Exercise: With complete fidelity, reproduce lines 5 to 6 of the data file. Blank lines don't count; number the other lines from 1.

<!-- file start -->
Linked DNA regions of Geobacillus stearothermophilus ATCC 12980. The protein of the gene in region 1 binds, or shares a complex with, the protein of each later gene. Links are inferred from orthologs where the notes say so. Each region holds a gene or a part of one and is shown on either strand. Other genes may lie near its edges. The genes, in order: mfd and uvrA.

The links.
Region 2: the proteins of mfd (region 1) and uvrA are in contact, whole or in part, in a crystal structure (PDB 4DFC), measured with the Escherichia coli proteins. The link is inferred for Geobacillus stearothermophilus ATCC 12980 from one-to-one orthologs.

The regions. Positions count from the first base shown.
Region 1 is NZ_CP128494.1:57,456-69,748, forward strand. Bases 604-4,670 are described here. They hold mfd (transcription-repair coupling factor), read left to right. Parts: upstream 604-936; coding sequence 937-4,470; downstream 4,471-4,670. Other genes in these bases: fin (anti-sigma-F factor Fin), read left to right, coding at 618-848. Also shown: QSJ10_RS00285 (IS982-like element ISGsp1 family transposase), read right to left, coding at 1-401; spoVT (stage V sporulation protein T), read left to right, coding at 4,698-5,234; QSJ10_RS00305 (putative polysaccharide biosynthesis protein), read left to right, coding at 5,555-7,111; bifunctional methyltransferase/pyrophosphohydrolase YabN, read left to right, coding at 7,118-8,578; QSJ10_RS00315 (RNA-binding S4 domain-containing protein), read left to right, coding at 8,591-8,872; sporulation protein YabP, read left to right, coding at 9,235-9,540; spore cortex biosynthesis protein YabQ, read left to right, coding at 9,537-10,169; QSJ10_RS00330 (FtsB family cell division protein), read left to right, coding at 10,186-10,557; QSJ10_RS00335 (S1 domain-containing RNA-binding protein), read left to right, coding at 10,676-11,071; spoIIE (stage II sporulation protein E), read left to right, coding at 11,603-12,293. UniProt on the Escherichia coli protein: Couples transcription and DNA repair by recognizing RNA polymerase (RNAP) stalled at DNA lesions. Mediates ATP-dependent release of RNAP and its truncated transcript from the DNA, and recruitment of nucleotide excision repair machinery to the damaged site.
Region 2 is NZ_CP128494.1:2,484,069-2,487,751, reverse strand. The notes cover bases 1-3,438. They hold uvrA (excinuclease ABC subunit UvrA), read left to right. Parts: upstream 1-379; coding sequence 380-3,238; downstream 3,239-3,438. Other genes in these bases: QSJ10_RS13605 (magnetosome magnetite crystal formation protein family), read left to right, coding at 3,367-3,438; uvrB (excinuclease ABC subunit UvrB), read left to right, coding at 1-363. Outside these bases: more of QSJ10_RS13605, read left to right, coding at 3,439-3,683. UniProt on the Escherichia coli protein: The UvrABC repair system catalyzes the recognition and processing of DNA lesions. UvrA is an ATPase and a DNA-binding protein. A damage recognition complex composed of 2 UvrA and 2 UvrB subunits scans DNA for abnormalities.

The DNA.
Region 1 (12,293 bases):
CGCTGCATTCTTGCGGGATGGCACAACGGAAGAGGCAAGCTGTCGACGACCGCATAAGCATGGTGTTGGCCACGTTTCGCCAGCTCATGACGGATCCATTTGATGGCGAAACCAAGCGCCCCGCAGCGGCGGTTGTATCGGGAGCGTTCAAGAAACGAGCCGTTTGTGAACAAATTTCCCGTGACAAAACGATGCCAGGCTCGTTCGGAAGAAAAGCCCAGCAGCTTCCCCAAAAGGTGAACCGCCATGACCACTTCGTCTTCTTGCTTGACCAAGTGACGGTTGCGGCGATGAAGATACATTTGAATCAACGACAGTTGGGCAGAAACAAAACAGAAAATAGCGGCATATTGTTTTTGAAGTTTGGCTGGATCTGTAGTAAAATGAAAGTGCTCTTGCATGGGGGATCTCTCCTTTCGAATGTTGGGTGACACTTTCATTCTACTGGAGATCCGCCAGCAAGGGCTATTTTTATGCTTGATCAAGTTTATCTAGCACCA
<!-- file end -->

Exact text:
Region 1 is NZ_CP128494.1:57,456-69,748, forward strand. Bases 604-4,670 are described here. They hold mfd (transcription-repair coupling factor), read left to right. Parts: upstream 604-936; coding sequence 937-4,470; downstream 4,471-4,670. Other genes in these bases: fin (anti-sigma-F factor Fin), read left to right, coding at 618-848. Also shown: QSJ10_RS00285 (IS982-like element ISGsp1 family transposase), read right to left, coding at 1-401; spoVT (stage V sporulation protein T), read left to right, coding at 4,698-5,234; QSJ10_RS00305 (putative polysaccharide biosynthesis protein), read left to right, coding at 5,555-7,111; bifunctional methyltransferase/pyrophosphohydrolase YabN, read left to right, coding at 7,118-8,578; QSJ10_RS00315 (RNA-binding S4 domain-containing protein), read left to right, coding at 8,591-8,872; sporulation protein YabP, read left to right, coding at 9,235-9,540; spore cortex biosynthesis protein YabQ, read left to right, coding at 9,537-10,169; QSJ10_RS00330 (FtsB family cell division protein), read left to right, coding at 10,186-10,557; QSJ10_RS00335 (S1 domain-containing RNA-binding protein), read left to right, coding at 10,676-11,071; spoIIE (stage II sporulation protein E), read left to right, coding at 11,603-12,293. UniProt on the Escherichia coli protein: Couples transcription and DNA repair by recognizing RNA polymerase (RNAP) stalled at DNA lesions. Mediates ATP-dependent release of RNAP and its truncated transcript from the DNA, and recruitment of nucleotide excision repair machinery to the damaged site.
Region 2 is NZ_CP128494.1:2,484,069-2,487,751, reverse strand. The notes cover bases 1-3,438. They hold uvrA (excinuclease ABC subunit UvrA), read left to right. Parts: upstream 1-379; coding sequence 380-3,238; downstream 3,239-3,438. Other genes in these bases: QSJ10_RS13605 (magnetosome magnetite crystal formation protein family), read left to right, coding at 3,367-3,438; uvrB (excinuclease ABC subunit UvrB), read left to right, coding at 1-363. Outside these bases: more of QSJ10_RS13605, read left to right, coding at 3,439-3,683. UniProt on the Escherichia coli protein: The UvrABC repair system catalyzes the recognition and processing of DNA lesions. UvrA is an ATPase and a DNA-binding protein. A damage recognition complex composed of 2 UvrA and 2 UvrB subunits scans DNA for abnormalities.